The goal of this seminar is twofold. On the one hand, we want to identify the position that humanitas/humanity has held in cultures of the past in order to find out whether there is a core value that remains constant throughout all the Protean changes of this concept. Was ‘dignity’ always Dignity? Was ‘human’ always Human? On the other hand, we want to investigate the multiple forms this concept has taken on in different discourses such as literature, politics, philosophy, anthropology, and the arts. That is, how has humanitas been emplotted, sculpted, painted, acted out, defined?
The overarching question of the seminar is whether the concept of humanitas/humanity is still valuable as a constitutive element of culture today, be it global, be it local. Do we find ourselves at a turning point? What is the historical status of a ‘concept’ (idea, vision, etc.) such as humanitas? Does the term refer to an identical ‘core’ in different languages and discourses? Is humanité the same as humanity or Humanität? What was/is the praxis of the concept humanitas? What is the impact of ecology on the extension of the concept when the human being is no longer considered the ‘crown of creation’? Which discourse was/is the most appropriate for developing the idea of humanitas? We may be capable of thinking humanitas, but are we capable of imagining it? Is there such a thing as ‘post-humanitas’? Last, but not least: What is the role of the humanities in a modern university?
Led by Russ Castronovo (English) and Nan Enstad (History)
Our goal with this seminar is to constitute an engaged intellectual community on campus around the diverse field of “American studies.” Unlike most of our peer institutions, the University of Wisconsin does not have an institutionalized program in American studies. For the past several years, under the loose rubric of the “American Studies Collective,” there have been various endeavors to bring together a group of faculty and graduate students on campus who are interested in American studies. The ensuing conference (“States of Emergency”), guest lectures, and conversations have been successful in eliciting interest and participation. Last year, the Ethnic Studies Cluster (many members of which already participated in American studies conversations) joined with the American Studies Collective to form the Comparative United States Studies Cluster. As is often true on our large and diverse campus, however, events typically draw a somewhat different crowd each time, depending on topic and the vagaries of individuals’ schedules.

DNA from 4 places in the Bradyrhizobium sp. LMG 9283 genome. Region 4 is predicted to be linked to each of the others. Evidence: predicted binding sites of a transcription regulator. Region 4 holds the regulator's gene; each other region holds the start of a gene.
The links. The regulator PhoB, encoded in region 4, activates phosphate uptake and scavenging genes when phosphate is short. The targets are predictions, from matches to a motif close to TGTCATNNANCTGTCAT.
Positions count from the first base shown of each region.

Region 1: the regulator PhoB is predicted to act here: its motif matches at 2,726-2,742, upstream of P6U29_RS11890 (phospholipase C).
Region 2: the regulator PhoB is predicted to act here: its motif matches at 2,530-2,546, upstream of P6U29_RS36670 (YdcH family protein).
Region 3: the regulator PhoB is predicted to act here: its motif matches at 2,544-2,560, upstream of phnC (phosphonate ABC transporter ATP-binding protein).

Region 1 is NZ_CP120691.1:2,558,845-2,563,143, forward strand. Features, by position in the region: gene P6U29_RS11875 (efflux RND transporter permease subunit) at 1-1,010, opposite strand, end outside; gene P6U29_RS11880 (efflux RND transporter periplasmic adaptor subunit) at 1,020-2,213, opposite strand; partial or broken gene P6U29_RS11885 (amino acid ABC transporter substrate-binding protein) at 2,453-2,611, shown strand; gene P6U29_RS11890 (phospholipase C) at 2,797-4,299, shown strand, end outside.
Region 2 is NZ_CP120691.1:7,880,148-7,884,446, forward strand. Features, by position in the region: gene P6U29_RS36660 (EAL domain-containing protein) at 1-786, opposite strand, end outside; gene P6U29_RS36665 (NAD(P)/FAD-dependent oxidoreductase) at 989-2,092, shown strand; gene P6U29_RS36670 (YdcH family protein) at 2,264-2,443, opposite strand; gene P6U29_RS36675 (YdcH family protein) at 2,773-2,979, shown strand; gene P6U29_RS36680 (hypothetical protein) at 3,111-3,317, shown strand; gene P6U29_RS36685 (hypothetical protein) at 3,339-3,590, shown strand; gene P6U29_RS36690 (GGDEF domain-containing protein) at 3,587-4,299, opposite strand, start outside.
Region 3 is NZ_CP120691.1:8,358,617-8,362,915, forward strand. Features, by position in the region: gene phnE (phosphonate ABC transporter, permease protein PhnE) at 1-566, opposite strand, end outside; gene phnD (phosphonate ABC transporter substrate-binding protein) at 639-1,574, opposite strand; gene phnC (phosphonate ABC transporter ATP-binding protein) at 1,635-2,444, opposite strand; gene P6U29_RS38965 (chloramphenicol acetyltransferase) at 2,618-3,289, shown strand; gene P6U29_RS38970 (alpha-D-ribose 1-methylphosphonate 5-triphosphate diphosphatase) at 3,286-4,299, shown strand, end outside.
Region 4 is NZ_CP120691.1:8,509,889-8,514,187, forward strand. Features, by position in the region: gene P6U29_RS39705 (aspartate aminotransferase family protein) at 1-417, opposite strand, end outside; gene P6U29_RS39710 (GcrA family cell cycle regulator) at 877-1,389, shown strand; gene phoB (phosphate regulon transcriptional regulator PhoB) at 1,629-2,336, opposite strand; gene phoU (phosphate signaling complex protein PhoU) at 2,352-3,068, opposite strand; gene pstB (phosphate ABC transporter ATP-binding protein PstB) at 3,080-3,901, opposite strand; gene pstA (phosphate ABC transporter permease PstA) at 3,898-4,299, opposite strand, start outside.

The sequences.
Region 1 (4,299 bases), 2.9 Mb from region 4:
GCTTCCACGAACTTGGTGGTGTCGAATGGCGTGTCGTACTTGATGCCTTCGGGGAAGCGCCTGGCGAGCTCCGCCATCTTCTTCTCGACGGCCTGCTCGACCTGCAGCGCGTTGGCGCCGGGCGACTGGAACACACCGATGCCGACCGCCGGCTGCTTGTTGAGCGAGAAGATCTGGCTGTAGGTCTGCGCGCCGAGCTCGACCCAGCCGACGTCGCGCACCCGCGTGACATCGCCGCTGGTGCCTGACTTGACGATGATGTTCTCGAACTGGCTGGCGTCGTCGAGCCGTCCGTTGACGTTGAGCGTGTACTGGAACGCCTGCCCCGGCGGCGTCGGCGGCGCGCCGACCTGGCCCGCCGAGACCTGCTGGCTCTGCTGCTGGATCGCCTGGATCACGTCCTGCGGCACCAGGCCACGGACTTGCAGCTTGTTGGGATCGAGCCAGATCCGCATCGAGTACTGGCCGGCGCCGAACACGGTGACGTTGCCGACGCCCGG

In addition, American studies is a broad and complex field, the boundaries of which are continually in debate and flux. Our hope for this seminar, then, is to create a more sustained conversation among a mixed group of faculty, some of whom would be new to American studies and others who have considerable expertise in this interdisciplinary field. By having the space and time to discuss keywords in American studies, we hope to consolidate a core community and generate energy for future possible efforts in American studies, such as team teaching, curricular development, a Mellon workshop, or an MIU initiative.
Our seminar is organized to be both diverse and focused. To achieve this balance, we have structured the seminar around “keywords” in American studies. How do we approach “America” and to what extent is this project different from studying the United States? To what extent does this often homogeneous political imaginary rest on histories and experiences of immigration and empire? Can we speak of a “trans-America,’ whether in terms of gender or linguistic practice? We begin with such questions to provide a jumping-off point for identifying and probing keywords of American studies practice.
Each of our “keywords” pulls together a set of conflicts that appeal widely across the humanities, including art history, history, literary studies, ethnic studies, politics, and other area studies programs. Every keyword thus identifies a problem. To take one example from our list of keywords, the state at once brings together perspectives that focus on the deleterious effects of state power (incarceration, racialization, disenfranchisement, etc.) with those that defend government as a positive social good (the welfare state, protection of minority rights, arts funding, etc.). The logic of our seminar, which turns in subsequent weeks to neoliberalism and fundamentalism, allows us both to deepen and extend this focus, examining how tensions circulating around the state entail considerations centered on markets, privatization, transnational flows, and cultural formations around bodies and religion. That is, we’ve chosen our keywords not because each is discrete but for their capacity to bleed into one another. Since we will be operating as a collective, we anticipate that other keywords will emerge from our discussions, and the syllabus can be adjusted to reflect those interests.